Pricing is still a sore spot for flash memory-based acquisition, and Sony hasn’t solved that issue quite yet. An 8gig card will record about 30 minutes and set you back around $500. A 16gig card will run $900.
But there’s a big asterisk here. Sony has promised, repeatedly, a firmware update that will allow the camera to take advantage of third-party memory cards. These cards currently retail for well under half the cost of the Sony cards. Sony has also discussed the possibility of a validation process, so that you’d know the card would be able to keep up with the camera. If they follow through on their word, that’ll be a huge step forward.
If you don’t have an appropriate laptop, you can connect the camera directly via USB, or get a USB expresscard reader. The expresscard slots are hotswappable, so you can offload one card while recording to another, and then swap them back.
For those still living in the dark ages, there camera also has a firewire (err iLink) port. When recording in “standard quality” mode, the camera will output a normal 25mbit HDV signal over firewire, so you could use this camera with an older NLE or with a Firestore or similar device. But really, if you’re going to do that, just buy a lesser camera.
Now that we’ve covered the physical characteristics and workflow – how does the image actually look? Damn good. I’m going to do some resolution tests later this week, but suffice to say it’s incredibly crisp.
The camera has a wide range of configurable features. You can do multiple custom settings for image controls, gamma curves, etc. You can choose 1080i60, 1080p30, 1080p24, 720p60, 720p30 and 720p24. In the 720 settings, you can overcrank up to 60fps, for true slow motion.
The samples section at the end of this review has a number of high-resolution videos to help you gather just how good the camera looks.
As a cynic, I can’t do a review without mentioning some negatives. As I noted earlier, the menu scroll-wheel is difficult to operate. The menus are also laid out in an awkward fashion. If you’re shooting 1080p24, and suddenly decide you want to shoot some slow motion, you need to dig into the ‘others’ menu to set the resolution to 720p24, then go into another menu branch to set the overcrank. The ‘video format’ menu option is also right above the ‘format media’ menu option, which has more than once gotten me close to accidentally wiping my memory card.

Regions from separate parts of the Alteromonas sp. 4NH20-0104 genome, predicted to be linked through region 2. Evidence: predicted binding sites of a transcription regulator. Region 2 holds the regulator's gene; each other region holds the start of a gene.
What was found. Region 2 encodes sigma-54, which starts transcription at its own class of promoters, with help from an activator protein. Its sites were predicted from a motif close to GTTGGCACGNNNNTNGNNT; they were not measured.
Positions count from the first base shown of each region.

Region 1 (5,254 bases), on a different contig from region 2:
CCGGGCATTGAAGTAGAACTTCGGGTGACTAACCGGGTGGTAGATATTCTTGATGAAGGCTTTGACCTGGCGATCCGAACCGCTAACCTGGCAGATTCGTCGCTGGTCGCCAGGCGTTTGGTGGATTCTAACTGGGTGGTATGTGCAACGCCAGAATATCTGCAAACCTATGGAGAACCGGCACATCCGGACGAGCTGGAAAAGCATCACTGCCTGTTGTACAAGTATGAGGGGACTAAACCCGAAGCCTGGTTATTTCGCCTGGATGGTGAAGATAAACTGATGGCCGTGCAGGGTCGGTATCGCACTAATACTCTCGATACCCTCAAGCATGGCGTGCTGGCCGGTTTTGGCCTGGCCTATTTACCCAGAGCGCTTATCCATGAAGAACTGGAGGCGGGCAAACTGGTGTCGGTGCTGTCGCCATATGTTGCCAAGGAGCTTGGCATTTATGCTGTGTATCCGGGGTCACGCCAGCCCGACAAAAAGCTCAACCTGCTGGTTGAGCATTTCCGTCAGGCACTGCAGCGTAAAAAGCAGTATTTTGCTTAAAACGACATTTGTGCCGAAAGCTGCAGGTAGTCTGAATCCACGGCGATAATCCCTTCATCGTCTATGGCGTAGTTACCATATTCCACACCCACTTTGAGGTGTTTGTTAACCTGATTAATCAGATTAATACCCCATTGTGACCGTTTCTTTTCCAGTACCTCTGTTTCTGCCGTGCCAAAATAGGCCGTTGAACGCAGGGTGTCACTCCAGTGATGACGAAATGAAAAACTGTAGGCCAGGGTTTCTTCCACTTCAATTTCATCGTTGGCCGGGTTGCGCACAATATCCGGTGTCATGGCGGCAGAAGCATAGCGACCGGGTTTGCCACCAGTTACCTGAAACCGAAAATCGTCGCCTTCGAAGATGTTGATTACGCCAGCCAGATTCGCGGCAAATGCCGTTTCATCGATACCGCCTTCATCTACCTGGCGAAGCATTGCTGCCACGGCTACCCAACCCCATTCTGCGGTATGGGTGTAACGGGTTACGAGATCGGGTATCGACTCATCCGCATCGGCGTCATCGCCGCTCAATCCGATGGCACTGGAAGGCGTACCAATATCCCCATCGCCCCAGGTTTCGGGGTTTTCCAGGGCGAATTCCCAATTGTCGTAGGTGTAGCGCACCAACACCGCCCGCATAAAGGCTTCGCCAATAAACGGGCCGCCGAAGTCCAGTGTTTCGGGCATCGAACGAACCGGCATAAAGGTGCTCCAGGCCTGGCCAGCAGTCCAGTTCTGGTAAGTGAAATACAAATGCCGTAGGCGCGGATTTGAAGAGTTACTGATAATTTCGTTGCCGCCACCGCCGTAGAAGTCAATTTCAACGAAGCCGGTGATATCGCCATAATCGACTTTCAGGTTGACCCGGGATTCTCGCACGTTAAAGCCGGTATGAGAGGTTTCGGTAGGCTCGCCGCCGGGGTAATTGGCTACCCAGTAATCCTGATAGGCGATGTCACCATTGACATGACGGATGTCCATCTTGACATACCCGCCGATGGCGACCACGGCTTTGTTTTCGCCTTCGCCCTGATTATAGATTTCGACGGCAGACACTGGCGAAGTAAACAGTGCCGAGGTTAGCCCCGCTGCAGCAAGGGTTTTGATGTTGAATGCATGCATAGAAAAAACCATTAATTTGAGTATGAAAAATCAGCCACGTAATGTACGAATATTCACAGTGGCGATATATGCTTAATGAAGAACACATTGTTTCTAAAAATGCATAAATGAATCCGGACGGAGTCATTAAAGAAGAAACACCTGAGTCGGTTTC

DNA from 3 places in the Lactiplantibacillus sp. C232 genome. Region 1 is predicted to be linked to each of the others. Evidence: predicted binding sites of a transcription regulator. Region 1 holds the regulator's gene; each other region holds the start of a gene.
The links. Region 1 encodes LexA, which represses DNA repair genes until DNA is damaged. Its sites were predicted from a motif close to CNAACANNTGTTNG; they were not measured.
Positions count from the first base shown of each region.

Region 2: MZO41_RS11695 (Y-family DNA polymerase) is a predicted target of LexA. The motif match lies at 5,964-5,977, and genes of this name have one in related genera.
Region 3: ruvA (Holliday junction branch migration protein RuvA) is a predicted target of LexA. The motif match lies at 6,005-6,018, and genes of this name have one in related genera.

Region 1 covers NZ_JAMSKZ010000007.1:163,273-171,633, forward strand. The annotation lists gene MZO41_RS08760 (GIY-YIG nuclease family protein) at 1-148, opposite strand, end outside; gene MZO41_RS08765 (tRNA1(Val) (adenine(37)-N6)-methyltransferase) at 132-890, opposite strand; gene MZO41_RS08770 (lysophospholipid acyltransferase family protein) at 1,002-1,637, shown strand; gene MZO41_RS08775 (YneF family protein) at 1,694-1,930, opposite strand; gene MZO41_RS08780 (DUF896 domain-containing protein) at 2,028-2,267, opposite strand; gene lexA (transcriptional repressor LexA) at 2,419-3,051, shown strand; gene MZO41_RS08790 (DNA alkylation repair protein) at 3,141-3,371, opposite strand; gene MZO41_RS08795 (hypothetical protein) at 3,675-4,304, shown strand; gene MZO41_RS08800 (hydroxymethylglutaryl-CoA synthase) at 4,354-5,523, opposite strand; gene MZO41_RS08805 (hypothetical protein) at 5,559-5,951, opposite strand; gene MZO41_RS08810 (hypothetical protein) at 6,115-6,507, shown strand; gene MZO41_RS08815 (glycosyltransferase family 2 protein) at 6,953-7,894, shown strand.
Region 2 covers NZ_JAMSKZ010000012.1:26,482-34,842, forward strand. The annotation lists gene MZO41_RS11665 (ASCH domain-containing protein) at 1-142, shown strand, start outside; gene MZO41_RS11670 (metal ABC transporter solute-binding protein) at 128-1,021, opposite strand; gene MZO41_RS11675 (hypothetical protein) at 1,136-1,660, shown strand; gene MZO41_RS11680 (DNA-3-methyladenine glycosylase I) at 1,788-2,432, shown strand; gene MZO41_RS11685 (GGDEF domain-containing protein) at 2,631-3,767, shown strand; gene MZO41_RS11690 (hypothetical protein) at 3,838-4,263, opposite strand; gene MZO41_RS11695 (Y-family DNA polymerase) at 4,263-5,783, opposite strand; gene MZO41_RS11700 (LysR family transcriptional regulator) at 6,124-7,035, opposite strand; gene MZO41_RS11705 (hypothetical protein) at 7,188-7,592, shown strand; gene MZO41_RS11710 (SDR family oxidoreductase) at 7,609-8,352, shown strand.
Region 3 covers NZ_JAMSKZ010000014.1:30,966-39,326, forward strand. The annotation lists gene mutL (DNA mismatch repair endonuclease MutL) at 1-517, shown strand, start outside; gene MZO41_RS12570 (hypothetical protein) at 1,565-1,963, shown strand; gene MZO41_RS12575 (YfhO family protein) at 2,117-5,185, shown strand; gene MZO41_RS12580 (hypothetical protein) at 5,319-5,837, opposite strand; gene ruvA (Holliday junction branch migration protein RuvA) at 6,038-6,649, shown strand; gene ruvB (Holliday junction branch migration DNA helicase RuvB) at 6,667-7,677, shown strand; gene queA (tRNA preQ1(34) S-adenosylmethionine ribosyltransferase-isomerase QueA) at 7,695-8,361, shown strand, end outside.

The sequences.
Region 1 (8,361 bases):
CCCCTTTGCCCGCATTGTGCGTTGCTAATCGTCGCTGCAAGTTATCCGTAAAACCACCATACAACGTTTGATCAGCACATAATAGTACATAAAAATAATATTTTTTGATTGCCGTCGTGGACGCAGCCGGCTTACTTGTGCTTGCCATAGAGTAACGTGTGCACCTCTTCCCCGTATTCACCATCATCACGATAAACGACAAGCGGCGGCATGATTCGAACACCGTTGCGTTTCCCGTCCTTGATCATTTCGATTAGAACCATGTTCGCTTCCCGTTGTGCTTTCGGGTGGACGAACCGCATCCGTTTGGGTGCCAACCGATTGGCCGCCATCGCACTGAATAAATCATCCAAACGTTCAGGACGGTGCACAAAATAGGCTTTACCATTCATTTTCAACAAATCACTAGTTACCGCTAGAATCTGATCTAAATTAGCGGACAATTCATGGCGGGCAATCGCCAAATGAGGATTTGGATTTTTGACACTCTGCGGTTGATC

The white balance control gives you a switch between preset, a or b. However, the preset is always fixed to 3200K. I wish they’d gone the Panasonic route on this one and let you toggle between 3200 and 5600 on the preset.
The power switch is difficult to operate, particularly when wearing gloves, though I understand this is to make it more difficult to accidentally turn it off.
Startup times are rather slow – around 10 seconds from power on to being able to start recording. Why does it take so long, when there aren’t physical tape heads to engage?
Battery life isn’t stellar – I was expecting amazing runtimes, thanks to the lack of moving parts. However, I’m seeing more like 2 hours of ‘real world’ use on a charge with the included battery.
The CMOS sensors inevitably lead to some rolling shutter issues, though they’re not terrible.
That’s about it. In all honesty, the negatives are easy to work around and are far outweighed by the positives.
I love this camera. It is everything I have dreamt of in a video camera. This, for me, is the new top-dog. $6699? A bargain.
Thanks to an abundance of bandwidth here at the University, I’m able to host files that other reviewers can’t. So here goes.
For each clip, I’ve posted a web-sized flash version, a 720p quicktime vesion, and the original XDCam file. You’ll need Final Cut Pro 6.0.2 installed to view the XDCam files.
1080p24 – Child Walking in the Snow
720p24 – Overcranked at 60 – Snow on Bricks
720p24 – Overcranked at 60 – Slow Motion walker. Note some rolling shutter distortion due to the snow (or not? see this thread)
720p24 – Overcranked at 60 – Dude walking.
1080p24 – Failed Diet Coke Fountain. Notice the way the CMOS sensors handle the light bloom. Wouldn’t want to do this with a CCD.
1080p24 – Long zoom at the train museum – very low light shot, with 6db of gain
1080p24 – Trains undercranked at 6fps
1080p24 – 16 frame ‘frame accumulation’ shot
1080p24 – On the set of TechTalk
1080p24 – On the set again, spinning around